Key West (A Collaboration with George Terry and Brett Windham)
The video installation Key West is mirrored on two sides of a wall. On one side of the wall, the video loops footage of George in the landscape. On the other side, the video loops footage of Brett. The video itself is ensconced within a totemic installation, and must be viewed through a portal, creating an intimate connection between artist and viewer. The sculptural elements in the installation emerged from our memories and impressions of the place, and serve to enrich the video. The video was recorded on location over two weeks in December 2010. It was filmed primarily in four locations on the island: Mallory Square, Fort Zachary Taylor Beach, the Key West Aquarium, and by chance at a passing carnival.
Key West functions as a metaphor for a love story, and the endeavor to be an artist. Both of these things are unscripted, and offer little certainty at huge personal risk (if they are pursued with passion). As artists, we often work on impulse in order to create. There is an element of poetry inherent in trying to solve a problem when ill-equipped, while perhaps not even being sure of what precisely is being pursued. There is an absurd and irrational element to this. No matter the scope of the project, there is a level of aimless activity constituting work that must take place in order to form any kind of narrative (formal or abstract).
Because the video was largely improvisational, our faces alternately appear lost, bored, intense, and always candid: there is a documentary quality to the work. For us, it documents a chapter in our own love story. We are both tourists and nomads in a temporary location, exploring this strange new place from within the bubble of our relationship. There is a binary visual dialogue playing out between us. Both our fascination with the unknown, and our insistence that we together can see something no one else would, are key. While we are actively exploring and interacting with the landscape of Key West together, there remains a sense of being lost, stranded, and solitary in this landscape.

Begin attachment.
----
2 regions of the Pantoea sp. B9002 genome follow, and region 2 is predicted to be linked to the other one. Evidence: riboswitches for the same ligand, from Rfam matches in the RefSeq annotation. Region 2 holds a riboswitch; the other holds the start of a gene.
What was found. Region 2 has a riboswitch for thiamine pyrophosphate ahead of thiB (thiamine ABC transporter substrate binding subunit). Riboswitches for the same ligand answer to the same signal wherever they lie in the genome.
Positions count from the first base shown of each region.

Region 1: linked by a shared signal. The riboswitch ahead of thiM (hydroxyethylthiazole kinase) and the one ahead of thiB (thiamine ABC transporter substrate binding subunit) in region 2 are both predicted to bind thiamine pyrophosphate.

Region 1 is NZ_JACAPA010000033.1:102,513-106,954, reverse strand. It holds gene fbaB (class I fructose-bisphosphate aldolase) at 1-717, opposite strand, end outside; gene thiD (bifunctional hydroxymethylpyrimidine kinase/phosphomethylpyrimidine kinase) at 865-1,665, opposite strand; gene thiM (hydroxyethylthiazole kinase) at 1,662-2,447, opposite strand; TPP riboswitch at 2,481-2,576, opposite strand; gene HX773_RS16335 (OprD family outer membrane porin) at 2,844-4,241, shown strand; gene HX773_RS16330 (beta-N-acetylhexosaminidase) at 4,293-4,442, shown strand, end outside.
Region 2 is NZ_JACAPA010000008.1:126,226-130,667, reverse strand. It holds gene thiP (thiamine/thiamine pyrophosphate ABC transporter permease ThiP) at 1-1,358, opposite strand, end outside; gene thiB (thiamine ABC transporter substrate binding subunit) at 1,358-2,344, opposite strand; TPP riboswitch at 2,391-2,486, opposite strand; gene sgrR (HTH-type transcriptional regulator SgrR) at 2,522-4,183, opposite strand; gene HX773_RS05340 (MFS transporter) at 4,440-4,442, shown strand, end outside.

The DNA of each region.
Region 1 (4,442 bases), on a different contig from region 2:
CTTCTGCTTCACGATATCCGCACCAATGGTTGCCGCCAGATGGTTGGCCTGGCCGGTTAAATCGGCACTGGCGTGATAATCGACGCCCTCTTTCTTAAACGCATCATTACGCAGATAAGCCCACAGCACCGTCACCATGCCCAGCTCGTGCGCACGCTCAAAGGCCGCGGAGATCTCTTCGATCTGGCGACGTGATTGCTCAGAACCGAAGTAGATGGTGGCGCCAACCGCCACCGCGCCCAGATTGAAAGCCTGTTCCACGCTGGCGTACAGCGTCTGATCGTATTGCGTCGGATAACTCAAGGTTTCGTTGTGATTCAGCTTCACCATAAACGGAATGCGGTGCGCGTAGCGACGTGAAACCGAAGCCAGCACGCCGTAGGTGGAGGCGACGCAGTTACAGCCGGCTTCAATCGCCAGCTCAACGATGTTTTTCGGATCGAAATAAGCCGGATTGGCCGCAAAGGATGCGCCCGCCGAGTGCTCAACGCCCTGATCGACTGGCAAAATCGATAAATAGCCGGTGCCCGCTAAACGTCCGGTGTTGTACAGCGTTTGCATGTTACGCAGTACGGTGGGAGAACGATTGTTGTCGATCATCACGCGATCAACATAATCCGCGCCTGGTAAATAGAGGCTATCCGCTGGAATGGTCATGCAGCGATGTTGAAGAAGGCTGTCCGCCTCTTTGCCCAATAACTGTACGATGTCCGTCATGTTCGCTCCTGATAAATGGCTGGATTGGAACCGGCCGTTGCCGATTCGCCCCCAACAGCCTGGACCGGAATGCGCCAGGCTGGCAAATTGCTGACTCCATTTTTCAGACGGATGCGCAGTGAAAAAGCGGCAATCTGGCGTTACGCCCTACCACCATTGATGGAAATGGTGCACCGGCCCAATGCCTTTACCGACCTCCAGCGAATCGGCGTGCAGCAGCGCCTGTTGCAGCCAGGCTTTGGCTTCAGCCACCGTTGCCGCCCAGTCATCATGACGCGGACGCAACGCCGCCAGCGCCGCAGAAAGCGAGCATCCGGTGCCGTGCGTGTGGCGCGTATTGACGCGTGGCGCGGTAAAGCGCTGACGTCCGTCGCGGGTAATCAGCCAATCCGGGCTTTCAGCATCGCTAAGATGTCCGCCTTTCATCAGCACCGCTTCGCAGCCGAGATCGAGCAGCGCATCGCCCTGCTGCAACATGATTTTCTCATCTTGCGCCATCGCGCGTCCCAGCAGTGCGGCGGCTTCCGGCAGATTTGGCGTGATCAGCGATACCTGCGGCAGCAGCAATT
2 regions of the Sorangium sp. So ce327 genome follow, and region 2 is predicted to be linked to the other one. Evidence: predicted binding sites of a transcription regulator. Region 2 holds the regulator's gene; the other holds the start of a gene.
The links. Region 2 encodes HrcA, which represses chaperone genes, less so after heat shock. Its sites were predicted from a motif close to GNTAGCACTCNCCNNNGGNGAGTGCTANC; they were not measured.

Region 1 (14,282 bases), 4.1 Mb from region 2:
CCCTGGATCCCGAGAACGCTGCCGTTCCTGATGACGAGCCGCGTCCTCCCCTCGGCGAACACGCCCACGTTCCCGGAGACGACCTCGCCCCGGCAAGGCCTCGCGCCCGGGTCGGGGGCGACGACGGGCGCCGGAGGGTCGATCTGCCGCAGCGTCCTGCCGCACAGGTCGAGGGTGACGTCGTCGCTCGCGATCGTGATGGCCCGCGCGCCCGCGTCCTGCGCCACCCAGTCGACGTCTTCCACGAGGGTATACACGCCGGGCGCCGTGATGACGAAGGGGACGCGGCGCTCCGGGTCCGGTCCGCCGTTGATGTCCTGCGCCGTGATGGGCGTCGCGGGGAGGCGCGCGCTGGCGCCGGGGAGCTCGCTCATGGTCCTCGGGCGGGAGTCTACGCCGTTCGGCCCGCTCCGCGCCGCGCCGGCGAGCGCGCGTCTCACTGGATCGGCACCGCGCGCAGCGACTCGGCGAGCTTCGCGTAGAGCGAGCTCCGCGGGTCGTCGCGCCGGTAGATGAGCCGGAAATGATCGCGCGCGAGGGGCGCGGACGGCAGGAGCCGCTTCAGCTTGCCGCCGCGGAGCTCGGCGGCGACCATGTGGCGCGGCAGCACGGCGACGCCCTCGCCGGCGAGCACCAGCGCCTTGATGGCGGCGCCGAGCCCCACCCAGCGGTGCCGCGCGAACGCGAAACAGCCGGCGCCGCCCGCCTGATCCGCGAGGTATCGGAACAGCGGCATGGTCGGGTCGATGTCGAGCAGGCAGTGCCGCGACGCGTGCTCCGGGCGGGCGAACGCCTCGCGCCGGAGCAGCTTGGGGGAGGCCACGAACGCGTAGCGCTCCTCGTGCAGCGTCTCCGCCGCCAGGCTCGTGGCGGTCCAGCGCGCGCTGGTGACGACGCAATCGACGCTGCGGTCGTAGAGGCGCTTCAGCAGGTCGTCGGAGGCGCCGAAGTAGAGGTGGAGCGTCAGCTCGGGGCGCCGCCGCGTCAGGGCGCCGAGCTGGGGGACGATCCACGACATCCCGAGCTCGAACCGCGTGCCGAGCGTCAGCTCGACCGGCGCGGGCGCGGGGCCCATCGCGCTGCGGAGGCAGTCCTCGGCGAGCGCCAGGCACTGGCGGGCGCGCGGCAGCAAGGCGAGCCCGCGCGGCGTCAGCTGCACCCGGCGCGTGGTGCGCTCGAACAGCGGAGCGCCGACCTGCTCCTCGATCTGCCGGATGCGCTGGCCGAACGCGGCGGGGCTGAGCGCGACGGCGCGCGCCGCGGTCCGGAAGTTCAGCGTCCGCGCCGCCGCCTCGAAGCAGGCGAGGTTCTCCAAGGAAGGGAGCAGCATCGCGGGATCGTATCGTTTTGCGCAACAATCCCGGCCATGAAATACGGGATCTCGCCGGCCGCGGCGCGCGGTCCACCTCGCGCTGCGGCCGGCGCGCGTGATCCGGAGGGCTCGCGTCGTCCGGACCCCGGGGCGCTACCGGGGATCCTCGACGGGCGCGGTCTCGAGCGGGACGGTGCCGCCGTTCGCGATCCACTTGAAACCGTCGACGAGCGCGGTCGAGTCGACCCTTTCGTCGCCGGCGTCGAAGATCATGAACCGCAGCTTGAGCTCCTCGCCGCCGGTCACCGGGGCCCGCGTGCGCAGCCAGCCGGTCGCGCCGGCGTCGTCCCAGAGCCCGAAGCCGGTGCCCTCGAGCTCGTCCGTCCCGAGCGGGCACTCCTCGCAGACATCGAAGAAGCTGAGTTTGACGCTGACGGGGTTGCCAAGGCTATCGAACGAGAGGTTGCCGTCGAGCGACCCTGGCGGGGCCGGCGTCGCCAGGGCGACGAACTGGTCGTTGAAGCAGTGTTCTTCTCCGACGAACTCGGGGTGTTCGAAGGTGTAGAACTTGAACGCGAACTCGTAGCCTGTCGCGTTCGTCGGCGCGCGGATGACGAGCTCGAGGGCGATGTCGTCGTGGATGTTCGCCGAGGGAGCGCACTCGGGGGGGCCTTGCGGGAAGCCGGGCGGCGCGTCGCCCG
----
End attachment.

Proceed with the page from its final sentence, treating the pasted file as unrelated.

The green screen in this video acts as a stand-in for the undefined, explorative work that we do as artists. The green screen is liquid, it is a shape-shifter. It is both material and immaterial; a paradox. By showing both the bright green fabric screen and using computer software to cut out that screen at different times, the green screen itself becomes metaphor instead of video effect. At times it becomes a flag, a blank canvas, a paintbrush, or a portal, and at other times it is simply green fabric. It is our medium, our magic trick, our gateway to the unknown. In one scene, George runs to the end of an outcropping of rocks on the ocean as far as can be reached. He waves the green screen as a flag, as if declaring, “I am here, I am doing something, I am working.”
Note: In each of our separate practices, we are often concerned with investigating the endeavor that is the making of art, and an investigation of the artists’ life as a practice. We are constantly seeking, constantly asking; what is the work of making art? In retrospect, there is a stylistic link here to the John Baldessari video where he repeatedly states “I am Making Art” (I Am Making Art, John Baldessari, 1971, 18:40 min, b&w, sound).